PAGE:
Chancellor raised again war crimes issue and I told him that I hoped we could have an answer before end of July at latest. This he considers of great importance. He expressed grave doubts British and French would go along. He further urges that we consider other steps toward normalization of relations between three Allied powers and Federal Republic before contractuals come into effect. To this end, he suggested that each HICOMer appoint a member to a committee of four to which he would name one German, this committee to consider what further steps might be taken toward normalization of relations. Such measures as our recent decision in regard to courts in US Zone could then be effected on three zonal basis. He implied that announcement of appointment of such a special committee or commission operating under AHC would have great political advantage in coming weeks and would not have to report before elections. He said optical effect would be very favorable.

Chancellor is optimistic about French situation because of composition of new Cabinet. He hopes and believes that French ratification possible during this year if sufficient pressure applied at Washington conference. In this connection, may I urge that a re-statement after Washington of adherence to EDC treaty would be of greatest value here, particularly if French could give some indication that matter would not be postponed, as recent Paris telegrams indicate, until calendar year 1954.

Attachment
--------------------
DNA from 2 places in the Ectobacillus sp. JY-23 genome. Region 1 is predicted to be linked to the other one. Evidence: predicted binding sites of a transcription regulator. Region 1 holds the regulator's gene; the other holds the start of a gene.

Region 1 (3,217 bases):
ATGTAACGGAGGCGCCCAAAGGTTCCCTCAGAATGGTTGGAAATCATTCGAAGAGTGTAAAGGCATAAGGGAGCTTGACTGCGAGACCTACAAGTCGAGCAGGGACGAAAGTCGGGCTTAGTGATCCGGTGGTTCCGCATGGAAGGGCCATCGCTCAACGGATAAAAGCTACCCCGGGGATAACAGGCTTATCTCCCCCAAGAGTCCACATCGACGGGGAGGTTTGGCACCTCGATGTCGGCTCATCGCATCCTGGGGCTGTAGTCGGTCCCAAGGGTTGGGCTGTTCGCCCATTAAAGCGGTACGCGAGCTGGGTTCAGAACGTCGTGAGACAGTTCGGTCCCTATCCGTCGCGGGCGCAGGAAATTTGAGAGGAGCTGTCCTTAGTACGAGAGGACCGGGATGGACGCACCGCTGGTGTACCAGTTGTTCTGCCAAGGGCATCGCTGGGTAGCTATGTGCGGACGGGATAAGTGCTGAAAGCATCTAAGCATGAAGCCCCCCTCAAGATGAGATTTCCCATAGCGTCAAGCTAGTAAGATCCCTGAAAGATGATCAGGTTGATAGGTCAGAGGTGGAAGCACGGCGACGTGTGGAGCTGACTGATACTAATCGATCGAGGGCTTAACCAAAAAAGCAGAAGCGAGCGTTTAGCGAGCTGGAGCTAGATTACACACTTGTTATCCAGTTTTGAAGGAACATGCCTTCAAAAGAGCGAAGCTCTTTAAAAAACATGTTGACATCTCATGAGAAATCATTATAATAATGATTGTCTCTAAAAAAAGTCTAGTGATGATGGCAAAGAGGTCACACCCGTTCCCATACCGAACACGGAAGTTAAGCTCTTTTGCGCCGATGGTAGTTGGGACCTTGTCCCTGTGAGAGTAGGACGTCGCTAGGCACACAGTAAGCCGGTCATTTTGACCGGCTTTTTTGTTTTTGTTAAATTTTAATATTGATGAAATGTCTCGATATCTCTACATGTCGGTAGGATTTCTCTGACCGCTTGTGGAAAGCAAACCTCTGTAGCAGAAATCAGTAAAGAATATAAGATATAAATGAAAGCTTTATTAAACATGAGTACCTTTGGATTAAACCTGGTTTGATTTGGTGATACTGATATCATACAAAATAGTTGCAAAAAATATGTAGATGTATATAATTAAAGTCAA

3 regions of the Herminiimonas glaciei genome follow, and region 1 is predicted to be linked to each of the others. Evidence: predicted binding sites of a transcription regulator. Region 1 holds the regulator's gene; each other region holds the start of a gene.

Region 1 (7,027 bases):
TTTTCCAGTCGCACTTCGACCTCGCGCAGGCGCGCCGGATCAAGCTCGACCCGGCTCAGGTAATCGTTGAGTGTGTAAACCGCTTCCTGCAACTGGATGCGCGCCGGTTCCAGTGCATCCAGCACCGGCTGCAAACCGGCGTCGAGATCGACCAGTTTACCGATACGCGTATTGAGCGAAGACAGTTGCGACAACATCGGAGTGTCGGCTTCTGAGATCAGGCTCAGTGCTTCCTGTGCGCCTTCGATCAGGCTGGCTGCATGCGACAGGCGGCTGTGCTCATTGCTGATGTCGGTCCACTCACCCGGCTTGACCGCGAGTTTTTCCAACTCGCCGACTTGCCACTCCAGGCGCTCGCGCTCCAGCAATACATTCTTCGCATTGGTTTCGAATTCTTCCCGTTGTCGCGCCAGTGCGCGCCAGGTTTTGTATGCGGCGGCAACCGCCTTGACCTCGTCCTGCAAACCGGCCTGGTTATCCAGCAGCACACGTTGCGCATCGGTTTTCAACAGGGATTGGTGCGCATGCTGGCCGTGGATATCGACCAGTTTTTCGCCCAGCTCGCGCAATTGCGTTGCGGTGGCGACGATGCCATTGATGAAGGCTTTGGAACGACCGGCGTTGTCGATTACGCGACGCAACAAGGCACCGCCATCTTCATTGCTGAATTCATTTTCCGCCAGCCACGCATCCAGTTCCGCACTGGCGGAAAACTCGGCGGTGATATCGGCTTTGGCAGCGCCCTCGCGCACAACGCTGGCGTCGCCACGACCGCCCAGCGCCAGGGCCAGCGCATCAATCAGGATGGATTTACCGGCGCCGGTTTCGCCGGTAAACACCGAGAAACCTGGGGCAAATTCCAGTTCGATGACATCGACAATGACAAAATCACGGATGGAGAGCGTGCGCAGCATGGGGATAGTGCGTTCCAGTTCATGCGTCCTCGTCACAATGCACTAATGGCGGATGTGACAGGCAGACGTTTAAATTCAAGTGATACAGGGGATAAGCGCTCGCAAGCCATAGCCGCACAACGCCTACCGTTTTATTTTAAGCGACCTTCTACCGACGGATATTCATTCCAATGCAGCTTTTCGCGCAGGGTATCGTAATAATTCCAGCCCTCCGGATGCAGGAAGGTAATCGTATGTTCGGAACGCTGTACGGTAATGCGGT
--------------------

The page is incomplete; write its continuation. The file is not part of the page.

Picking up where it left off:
Chancellor’s view of situation in East Zone and satellites is that economic situation will continue to deteriorate and that we must not overestimate internal economic strength of Russians. He thinks desperate economic situation forces Russia to restore economic trade with free world. Chancellor seems to believe that they would accept something along lines of five-point Bundestag resolution as basis for reunification of Germany and that no concessions are needed in order to get them to accept this proposal. With this extreme optimistic view neither I nor staff here are in accord, though we agree situation in East Zone will be increasingly difficult for Russians. Referring your [Page 1590]paragraph 6, my independent judgment regarding situation here in Germany follows soonest.7

Chancellor will go on much needed two week vacation Monday morning. Do not plan to see him again unless very urgent. He can be reached by secure telephone, he maintains, next week.

Conant
  1. Supra.
  2. For the text of these six demands concerning free elections, see Papers and Documents, pp. 122–123.
  3. General elections in the Federal Republic were scheduled for Sept. 6.
  4. The eighth point of Adenauer’s memorandum stated that the EDC Treaty would limit the armed forces of the Federal Republic and, hence, safeguard its neighbors. Point five of the Bundestag resolution stated that an all-German Government should have freedom of action consistent with the principles of the United Nations. (Papers and Documents, pp. 117–118)
  5. The text of the Convention on Relations between the Three Powers and the Federal Republic of Germany, signed at Bonn, May 26, 1952, is printed in volume vii .
  6. Printed in volume vii .
  7. Telegram 89 from Bonn, July 6, p. 1591.